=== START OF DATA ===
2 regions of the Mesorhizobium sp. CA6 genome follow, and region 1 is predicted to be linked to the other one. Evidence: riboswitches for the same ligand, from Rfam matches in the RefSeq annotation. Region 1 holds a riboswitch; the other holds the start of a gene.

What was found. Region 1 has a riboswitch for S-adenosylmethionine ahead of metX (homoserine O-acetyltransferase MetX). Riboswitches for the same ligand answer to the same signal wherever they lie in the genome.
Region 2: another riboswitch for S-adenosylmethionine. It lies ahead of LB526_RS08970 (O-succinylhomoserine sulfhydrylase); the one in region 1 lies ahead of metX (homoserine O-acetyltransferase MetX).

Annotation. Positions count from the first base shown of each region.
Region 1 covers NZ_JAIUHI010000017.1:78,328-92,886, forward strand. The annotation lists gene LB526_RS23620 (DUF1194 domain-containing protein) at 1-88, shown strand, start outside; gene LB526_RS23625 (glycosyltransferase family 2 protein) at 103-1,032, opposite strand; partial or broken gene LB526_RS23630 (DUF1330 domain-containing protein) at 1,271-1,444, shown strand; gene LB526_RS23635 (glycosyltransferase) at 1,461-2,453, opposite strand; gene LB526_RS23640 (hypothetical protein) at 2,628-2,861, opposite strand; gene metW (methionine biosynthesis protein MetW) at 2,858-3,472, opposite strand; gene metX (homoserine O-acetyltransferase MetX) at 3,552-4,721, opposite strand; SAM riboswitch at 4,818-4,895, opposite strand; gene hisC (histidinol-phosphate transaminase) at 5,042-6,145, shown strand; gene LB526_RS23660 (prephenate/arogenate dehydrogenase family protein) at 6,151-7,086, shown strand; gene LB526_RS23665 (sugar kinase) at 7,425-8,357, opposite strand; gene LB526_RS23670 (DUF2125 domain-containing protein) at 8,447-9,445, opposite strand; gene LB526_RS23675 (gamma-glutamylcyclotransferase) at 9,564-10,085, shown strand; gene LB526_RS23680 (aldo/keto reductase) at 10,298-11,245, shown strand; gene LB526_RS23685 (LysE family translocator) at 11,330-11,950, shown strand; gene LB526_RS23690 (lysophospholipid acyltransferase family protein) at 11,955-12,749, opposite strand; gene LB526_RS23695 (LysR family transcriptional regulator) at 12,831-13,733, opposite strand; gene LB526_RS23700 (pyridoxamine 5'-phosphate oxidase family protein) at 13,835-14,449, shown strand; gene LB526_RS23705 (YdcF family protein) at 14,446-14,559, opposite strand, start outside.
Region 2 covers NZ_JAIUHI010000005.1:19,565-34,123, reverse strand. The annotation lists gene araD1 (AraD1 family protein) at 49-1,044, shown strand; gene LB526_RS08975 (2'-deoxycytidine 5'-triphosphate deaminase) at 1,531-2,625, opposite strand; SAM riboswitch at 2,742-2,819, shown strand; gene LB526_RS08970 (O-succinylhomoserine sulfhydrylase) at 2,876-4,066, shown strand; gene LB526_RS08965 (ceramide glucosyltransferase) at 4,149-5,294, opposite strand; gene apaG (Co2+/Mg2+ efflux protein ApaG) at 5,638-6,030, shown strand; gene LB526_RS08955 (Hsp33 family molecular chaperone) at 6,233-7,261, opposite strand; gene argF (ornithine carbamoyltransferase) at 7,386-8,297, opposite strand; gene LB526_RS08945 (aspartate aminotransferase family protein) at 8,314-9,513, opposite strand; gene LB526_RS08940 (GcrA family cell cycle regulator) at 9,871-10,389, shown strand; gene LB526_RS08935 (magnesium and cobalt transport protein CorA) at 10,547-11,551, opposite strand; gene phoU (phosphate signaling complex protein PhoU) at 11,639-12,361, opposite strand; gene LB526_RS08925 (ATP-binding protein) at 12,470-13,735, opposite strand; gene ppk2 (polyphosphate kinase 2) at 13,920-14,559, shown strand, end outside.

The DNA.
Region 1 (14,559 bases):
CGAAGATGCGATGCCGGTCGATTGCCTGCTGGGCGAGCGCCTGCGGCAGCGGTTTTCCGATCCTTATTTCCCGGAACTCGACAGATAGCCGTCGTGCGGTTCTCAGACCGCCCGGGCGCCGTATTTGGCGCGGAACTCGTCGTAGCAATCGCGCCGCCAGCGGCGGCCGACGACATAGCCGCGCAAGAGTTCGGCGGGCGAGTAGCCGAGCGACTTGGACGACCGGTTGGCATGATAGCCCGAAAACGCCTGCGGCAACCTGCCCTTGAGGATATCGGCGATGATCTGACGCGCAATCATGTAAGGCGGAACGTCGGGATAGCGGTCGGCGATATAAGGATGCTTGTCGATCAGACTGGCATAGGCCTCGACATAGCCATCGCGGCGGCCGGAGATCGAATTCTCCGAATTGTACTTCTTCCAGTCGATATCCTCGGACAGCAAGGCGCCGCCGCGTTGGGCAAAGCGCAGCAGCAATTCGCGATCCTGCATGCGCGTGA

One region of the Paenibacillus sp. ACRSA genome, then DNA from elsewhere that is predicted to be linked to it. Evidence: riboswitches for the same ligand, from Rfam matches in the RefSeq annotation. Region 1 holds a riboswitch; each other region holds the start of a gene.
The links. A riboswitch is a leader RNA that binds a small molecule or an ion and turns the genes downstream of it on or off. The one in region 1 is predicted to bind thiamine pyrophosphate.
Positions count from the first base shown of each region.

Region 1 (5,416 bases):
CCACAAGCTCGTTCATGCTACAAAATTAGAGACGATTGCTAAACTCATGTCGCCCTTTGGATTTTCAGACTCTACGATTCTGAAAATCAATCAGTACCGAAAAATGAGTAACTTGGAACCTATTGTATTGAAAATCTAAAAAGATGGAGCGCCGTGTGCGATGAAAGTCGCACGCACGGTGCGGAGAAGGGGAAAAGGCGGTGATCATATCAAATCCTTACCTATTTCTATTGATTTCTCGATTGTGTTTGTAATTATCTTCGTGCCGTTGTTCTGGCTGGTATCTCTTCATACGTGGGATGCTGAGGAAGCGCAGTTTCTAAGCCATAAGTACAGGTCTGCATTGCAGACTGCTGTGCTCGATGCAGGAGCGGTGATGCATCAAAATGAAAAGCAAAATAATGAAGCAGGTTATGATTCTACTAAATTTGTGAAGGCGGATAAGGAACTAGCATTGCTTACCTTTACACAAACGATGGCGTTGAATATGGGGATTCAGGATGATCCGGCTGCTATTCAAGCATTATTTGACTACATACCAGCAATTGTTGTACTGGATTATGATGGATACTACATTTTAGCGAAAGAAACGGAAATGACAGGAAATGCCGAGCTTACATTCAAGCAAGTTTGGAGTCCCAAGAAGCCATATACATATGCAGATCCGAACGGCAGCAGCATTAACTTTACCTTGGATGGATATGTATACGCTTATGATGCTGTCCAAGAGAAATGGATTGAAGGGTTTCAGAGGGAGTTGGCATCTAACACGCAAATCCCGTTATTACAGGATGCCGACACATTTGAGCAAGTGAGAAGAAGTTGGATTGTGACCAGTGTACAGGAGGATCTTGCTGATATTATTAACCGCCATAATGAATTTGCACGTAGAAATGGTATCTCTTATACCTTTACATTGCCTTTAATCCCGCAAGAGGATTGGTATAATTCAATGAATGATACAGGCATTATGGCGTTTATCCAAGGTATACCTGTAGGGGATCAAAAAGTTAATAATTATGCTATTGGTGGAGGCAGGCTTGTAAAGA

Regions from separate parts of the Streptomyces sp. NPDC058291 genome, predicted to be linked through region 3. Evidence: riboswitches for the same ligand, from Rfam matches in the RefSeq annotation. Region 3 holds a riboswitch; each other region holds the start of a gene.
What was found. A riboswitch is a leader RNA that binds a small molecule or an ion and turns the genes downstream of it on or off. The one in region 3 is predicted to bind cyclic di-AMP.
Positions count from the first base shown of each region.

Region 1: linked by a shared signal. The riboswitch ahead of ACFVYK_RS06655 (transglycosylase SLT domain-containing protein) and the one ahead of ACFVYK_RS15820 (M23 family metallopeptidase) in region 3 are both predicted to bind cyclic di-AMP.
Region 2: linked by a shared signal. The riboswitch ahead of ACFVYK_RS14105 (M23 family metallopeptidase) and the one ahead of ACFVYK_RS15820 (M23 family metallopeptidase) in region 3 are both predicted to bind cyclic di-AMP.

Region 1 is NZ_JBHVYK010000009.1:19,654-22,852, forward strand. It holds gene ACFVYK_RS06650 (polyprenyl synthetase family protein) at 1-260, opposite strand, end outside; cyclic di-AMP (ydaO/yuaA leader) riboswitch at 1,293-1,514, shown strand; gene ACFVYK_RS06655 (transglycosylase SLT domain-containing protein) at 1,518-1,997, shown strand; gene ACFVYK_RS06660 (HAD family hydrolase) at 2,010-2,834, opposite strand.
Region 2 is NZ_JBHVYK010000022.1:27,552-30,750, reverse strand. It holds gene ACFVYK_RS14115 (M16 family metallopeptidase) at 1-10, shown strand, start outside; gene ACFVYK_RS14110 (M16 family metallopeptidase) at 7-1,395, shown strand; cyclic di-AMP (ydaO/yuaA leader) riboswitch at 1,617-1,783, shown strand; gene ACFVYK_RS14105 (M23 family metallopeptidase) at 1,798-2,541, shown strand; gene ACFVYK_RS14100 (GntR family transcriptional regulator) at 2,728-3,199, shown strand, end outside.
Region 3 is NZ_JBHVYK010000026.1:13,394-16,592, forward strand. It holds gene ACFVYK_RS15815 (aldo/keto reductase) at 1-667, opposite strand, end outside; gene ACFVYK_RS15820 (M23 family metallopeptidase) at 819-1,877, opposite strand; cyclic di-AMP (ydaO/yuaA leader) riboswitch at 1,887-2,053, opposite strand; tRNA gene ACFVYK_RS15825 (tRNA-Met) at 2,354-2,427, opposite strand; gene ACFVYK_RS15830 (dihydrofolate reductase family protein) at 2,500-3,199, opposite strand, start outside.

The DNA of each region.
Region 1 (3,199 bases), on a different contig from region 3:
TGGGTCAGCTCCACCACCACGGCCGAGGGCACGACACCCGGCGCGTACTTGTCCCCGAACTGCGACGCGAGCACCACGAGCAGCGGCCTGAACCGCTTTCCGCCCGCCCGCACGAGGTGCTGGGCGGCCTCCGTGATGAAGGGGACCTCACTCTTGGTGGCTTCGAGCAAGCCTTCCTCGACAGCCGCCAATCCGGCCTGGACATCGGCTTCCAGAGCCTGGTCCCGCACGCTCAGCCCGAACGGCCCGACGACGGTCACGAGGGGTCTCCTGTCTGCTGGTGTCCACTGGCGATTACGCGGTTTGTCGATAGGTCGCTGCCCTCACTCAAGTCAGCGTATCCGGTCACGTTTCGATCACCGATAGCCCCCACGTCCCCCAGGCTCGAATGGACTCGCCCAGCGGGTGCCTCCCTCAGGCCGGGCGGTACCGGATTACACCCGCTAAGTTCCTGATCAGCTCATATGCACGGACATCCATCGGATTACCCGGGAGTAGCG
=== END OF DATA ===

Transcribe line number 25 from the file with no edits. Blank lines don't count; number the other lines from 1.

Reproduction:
TGGGTCAGCTCCACCACCACGGCCGAGGGCACGACACCCGGCGCGTACTTGTCCCCGAACTGCGACGCGAGCACCACGAGCAGCGGCCTGAACCGCTTTCCGCCCGCCCGCACGAGGTGCTGGGCGGCCTCCGTGATGAAGGGGACCTCACTCTTGGTGGCTTCGAGCAAGCCTTCCTCGACAGCCGCCAATCCGGCCTGGACATCGGCTTCCAGAGCCTGGTCCCGCACGCTCAGCCCGAACGGCCCGACGACGGTCACGAGGGGTCTCCTGTCTGCTGGTGTCCACTGGCGATTACGCGGTTTGTCGATAGGTCGCTGCCCTCACTCAAGTCAGCGTATCCGGTCACGTTTCGATCACCGATAGCCCCCACGTCCCCCAGGCTCGAATGGACTCGCCCAGCGGGTGCCTCCCTCAGGCCGGGCGGTACCGGATTACACCCGCTAAGTTCCTGATCAGCTCATATGCACGGACATCCATCGGATTACCCGGGAGTAGCG